SLC30A10 is a cell surface-localized manganese efflux transporter, And parkinsonism-causing mutations block its intracellular trafficking and efflux activity

Dinorah Leyva-Illades, Pan Chen, Charles E. Zogzas, Steven Hutchens, Jonathan M. Mercado, Caleb D. Swaim, Richard A. Morrisett, Aaron B. Bowman, Michael Aschner, Somshuvra Mukhopadhyay

Research output: Contribution to journalArticle

87 Citations (Scopus)

Abstract

Manganese (Mn) is an essential metal, but elevated cellular levels are toxic and may lead to the development of an irreversible parkinsonian-like syndrome that has no treatment. Mn-induced parkinsonism generally occurs as a result of exposure to elevated Mn levels in occupational or environmental settings. Additionally, patients with compromised liver function attributable to diseases, such as cirrhosis, fail to excrete Mn and may develop Mn-induced parkinsonism in the absence of exposure to elevated Mn. Recently, a new form of familial parkinsonism was reported to occur as a result of mutations in SLC30A10. The cellular function of SLC30A10 and the mechanisms by which mutations in this protein cause parkinsonism are unclear. Here, using a combination of mechanistic and functional studies in cell culture, Caenorhabditis elegans, and primary midbrain neurons, we show that SLC30A10 is a cell surface-localized Mn efflux transporter that reduces cellular Mn levels and protects against Mn-induced toxicity. Importantly, mutations in SLC30A10 that cause familial parkinsonism blocked the ability of the transporter to traffic to the cell surface and to mediate Mn efflux. Although expression of disease-causing SLC30A10 mutations were not deleterious by themselves, neurons and worms expressing these mutants exhibited enhanced sensitivity to Mn toxicity. Our results provide novel insights into the mechanisms involved in the onset of a familial form of parkinsonism and highlight the possibility of using enhanced Mn efflux as a therapeutic strategy for the potential management of Mn-induced parkinsonism, including that occurring as a result of mutations in SLC30A10.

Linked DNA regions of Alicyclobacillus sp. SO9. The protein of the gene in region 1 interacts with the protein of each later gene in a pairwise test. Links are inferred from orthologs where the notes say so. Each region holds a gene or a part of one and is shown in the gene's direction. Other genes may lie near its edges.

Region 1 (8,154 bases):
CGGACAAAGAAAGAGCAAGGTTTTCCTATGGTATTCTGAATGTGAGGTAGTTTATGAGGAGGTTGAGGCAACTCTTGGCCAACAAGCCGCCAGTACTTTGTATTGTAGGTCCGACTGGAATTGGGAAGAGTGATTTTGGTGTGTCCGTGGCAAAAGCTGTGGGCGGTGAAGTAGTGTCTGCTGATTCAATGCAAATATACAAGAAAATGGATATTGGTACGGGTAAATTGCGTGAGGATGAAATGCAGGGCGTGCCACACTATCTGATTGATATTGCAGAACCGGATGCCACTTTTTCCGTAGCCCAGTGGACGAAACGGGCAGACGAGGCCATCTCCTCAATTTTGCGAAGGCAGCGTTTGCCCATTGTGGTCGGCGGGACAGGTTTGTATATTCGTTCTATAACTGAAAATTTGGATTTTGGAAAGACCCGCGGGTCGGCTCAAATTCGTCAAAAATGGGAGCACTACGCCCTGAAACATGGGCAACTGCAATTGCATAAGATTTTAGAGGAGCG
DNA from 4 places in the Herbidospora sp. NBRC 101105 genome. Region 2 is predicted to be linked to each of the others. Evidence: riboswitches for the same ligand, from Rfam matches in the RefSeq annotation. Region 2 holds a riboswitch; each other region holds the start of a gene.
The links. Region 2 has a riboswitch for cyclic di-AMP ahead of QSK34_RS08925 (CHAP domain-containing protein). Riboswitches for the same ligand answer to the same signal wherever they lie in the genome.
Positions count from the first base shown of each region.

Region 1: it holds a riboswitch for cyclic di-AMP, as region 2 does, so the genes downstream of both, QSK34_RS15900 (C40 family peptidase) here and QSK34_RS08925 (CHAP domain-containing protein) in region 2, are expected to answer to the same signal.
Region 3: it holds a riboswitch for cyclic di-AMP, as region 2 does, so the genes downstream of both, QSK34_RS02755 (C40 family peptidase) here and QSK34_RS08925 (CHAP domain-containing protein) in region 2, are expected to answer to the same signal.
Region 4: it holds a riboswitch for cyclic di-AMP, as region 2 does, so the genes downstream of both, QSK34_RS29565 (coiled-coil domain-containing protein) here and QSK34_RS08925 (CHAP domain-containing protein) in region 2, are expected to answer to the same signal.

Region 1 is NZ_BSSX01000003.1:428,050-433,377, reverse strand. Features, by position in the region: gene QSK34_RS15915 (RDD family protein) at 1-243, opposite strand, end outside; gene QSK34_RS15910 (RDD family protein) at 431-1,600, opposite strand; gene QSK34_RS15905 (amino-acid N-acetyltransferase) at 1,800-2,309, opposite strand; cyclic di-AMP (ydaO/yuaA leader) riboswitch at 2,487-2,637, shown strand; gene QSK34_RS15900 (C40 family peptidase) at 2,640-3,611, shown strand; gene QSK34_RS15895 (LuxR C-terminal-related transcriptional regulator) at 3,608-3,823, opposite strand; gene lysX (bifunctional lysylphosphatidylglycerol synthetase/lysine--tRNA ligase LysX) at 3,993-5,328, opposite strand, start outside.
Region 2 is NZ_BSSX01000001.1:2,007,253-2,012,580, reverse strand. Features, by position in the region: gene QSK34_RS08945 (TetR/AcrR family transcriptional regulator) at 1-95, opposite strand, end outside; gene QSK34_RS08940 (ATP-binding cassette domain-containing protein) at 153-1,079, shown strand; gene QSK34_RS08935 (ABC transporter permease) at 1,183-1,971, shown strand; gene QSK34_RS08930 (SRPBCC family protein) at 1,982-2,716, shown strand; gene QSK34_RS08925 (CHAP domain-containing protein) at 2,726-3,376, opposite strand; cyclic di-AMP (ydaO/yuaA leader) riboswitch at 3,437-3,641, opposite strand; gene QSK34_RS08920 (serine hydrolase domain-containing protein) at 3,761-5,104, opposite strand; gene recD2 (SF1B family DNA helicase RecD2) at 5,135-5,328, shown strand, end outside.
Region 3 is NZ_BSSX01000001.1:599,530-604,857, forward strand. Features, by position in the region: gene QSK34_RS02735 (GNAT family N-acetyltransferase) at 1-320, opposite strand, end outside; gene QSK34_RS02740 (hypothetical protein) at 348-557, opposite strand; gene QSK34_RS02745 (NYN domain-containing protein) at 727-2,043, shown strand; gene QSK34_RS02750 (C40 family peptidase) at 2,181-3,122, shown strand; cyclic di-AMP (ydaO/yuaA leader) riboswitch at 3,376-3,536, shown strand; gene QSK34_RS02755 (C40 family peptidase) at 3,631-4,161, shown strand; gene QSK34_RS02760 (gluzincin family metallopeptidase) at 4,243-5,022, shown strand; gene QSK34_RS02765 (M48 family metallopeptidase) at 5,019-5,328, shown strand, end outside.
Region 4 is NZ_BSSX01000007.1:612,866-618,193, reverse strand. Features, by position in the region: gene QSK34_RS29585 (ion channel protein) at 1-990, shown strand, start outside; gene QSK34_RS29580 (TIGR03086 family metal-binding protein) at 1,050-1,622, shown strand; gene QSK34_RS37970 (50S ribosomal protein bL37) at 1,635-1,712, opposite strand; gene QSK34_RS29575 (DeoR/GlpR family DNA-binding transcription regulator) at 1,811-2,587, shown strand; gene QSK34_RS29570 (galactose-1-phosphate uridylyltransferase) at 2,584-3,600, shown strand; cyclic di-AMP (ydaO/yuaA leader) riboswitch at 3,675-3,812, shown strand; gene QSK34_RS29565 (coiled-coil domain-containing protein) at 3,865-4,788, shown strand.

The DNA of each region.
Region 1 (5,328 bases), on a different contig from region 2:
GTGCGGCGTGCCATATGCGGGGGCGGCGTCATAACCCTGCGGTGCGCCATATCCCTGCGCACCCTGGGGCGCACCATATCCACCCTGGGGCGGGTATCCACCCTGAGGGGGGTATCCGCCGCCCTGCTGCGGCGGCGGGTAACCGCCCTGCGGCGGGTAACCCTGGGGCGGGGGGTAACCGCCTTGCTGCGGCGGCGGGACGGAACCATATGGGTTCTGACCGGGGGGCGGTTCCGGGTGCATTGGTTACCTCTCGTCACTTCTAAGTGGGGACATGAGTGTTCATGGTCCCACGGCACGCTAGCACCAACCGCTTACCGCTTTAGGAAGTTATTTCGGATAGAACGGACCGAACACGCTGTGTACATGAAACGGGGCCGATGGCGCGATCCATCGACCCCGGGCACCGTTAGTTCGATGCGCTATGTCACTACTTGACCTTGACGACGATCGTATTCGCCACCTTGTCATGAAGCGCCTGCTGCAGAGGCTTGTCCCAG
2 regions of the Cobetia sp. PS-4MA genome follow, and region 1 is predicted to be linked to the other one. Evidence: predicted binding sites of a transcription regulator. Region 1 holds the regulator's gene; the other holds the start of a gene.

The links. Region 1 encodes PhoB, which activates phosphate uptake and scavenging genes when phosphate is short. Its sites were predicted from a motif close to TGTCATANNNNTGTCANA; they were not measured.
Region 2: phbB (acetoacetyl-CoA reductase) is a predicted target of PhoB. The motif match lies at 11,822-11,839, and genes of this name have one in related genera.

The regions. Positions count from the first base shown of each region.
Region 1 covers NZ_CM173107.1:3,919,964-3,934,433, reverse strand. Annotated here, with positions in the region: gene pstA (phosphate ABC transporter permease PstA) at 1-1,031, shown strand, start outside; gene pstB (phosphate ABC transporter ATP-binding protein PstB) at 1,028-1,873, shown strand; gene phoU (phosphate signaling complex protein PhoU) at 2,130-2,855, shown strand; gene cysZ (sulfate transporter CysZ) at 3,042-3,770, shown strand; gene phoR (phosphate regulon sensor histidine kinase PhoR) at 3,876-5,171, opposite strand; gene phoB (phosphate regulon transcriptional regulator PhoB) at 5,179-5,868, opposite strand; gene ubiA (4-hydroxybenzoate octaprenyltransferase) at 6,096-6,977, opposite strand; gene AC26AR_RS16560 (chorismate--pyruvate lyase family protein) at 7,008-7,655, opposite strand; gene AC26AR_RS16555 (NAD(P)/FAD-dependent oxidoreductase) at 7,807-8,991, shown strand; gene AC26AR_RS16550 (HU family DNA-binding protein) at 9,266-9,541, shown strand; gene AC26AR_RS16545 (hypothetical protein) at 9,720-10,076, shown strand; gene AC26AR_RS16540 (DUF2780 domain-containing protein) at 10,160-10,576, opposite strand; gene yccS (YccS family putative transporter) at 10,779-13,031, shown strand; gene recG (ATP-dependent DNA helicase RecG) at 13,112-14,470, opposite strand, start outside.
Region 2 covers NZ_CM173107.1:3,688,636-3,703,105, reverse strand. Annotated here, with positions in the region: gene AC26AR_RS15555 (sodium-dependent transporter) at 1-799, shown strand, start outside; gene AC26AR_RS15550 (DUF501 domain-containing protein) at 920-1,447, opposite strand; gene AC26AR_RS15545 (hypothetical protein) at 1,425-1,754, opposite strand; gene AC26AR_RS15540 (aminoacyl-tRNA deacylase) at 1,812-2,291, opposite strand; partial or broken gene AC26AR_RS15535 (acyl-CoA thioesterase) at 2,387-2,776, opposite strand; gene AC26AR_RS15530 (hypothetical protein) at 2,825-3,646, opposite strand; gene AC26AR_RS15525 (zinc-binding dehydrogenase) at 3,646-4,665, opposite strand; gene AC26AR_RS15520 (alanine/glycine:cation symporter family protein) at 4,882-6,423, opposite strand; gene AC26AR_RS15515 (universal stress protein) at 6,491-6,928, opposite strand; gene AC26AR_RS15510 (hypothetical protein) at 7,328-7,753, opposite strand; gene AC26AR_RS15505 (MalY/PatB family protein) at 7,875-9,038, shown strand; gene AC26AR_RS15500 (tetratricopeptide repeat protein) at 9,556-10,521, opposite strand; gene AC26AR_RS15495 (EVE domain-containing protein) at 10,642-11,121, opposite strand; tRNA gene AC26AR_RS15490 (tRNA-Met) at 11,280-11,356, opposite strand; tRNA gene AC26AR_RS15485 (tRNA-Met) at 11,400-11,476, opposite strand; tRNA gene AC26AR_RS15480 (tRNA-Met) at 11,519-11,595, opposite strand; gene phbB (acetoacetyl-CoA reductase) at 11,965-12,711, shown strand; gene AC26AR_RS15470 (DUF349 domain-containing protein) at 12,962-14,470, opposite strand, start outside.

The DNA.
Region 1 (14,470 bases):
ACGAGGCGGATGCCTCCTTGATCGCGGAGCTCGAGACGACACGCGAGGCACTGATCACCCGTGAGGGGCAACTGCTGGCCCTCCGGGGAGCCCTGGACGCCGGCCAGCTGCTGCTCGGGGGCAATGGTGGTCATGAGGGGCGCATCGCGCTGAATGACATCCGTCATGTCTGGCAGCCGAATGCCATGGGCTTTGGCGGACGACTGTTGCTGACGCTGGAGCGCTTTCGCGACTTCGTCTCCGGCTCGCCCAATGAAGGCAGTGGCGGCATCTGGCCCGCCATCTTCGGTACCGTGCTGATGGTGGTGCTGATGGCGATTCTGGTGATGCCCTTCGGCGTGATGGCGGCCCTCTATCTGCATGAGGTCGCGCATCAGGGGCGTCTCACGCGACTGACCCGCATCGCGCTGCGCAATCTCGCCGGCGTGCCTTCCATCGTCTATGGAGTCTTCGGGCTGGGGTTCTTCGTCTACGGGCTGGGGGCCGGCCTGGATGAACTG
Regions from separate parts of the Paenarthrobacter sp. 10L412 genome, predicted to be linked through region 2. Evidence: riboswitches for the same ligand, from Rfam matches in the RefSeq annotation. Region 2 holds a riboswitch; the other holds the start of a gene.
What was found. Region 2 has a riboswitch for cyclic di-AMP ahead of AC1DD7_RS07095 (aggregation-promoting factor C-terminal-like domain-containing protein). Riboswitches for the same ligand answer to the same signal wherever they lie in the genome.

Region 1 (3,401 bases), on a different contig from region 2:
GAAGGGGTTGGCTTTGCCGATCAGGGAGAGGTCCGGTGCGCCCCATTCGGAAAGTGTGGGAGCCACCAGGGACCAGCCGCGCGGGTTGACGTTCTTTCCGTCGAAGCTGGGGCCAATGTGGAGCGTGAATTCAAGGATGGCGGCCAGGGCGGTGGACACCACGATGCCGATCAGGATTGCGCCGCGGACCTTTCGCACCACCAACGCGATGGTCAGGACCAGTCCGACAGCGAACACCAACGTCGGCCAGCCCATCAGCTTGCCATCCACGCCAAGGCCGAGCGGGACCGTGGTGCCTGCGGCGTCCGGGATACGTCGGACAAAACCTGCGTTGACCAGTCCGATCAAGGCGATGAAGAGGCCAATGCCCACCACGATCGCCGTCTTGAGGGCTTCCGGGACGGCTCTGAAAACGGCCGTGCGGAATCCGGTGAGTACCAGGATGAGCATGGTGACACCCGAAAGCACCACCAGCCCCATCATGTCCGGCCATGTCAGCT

Original languageEnglish (US)
Pages (from-to)14079-14095
Number of pages17
JournalJournal of Neuroscience
Volume34
Issue number42
DOIs
StatePublished - Oct 15 2014

Fingerprint

Parkinsonian Disorders
Manganese
Mutation
Neurons
Poisons
Caenorhabditis elegans
Mesencephalon
Fibrosis
Cell Culture Techniques
Metals

Keywords

  • Efflux
  • GPP130
  • Manganese
  • Parkinsonism
  • SLC30A10
  • Trafficking

ASJC Scopus subject areas

  • Neuroscience(all)

Cite this

SLC30A10 is a cell surface-localized manganese efflux transporter, And parkinsonism-causing mutations block its intracellular trafficking and efflux activity. / Leyva-Illades, Dinorah; Chen, Pan; Zogzas, Charles E.; Hutchens, Steven; Mercado, Jonathan M.; Swaim, Caleb D.; Morrisett, Richard A.; Bowman, Aaron B.; Aschner, Michael; Mukhopadhyay, Somshuvra.

In: Journal of Neuroscience, Vol. 34, No. 42, 15.10.2014, p. 14079-14095.

Research output: Contribution to journalArticle

Leyva-Illades, Dinorah ; Chen, Pan ; Zogzas, Charles E. ; Hutchens, Steven ; Mercado, Jonathan M. ; Swaim, Caleb D. ; Morrisett, Richard A. ; Bowman, Aaron B. ; Aschner, Michael ; Mukhopadhyay, Somshuvra. / SLC30A10 is a cell surface-localized manganese efflux transporter, And parkinsonism-causing mutations block its intracellular trafficking and efflux activity. In: Journal of Neuroscience. 2014 ; Vol. 34, No. 42. pp. 14079-14095.
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AU - Leyva-Illades, Dinorah

AU - Chen, Pan

AU - Zogzas, Charles E.

AU - Hutchens, Steven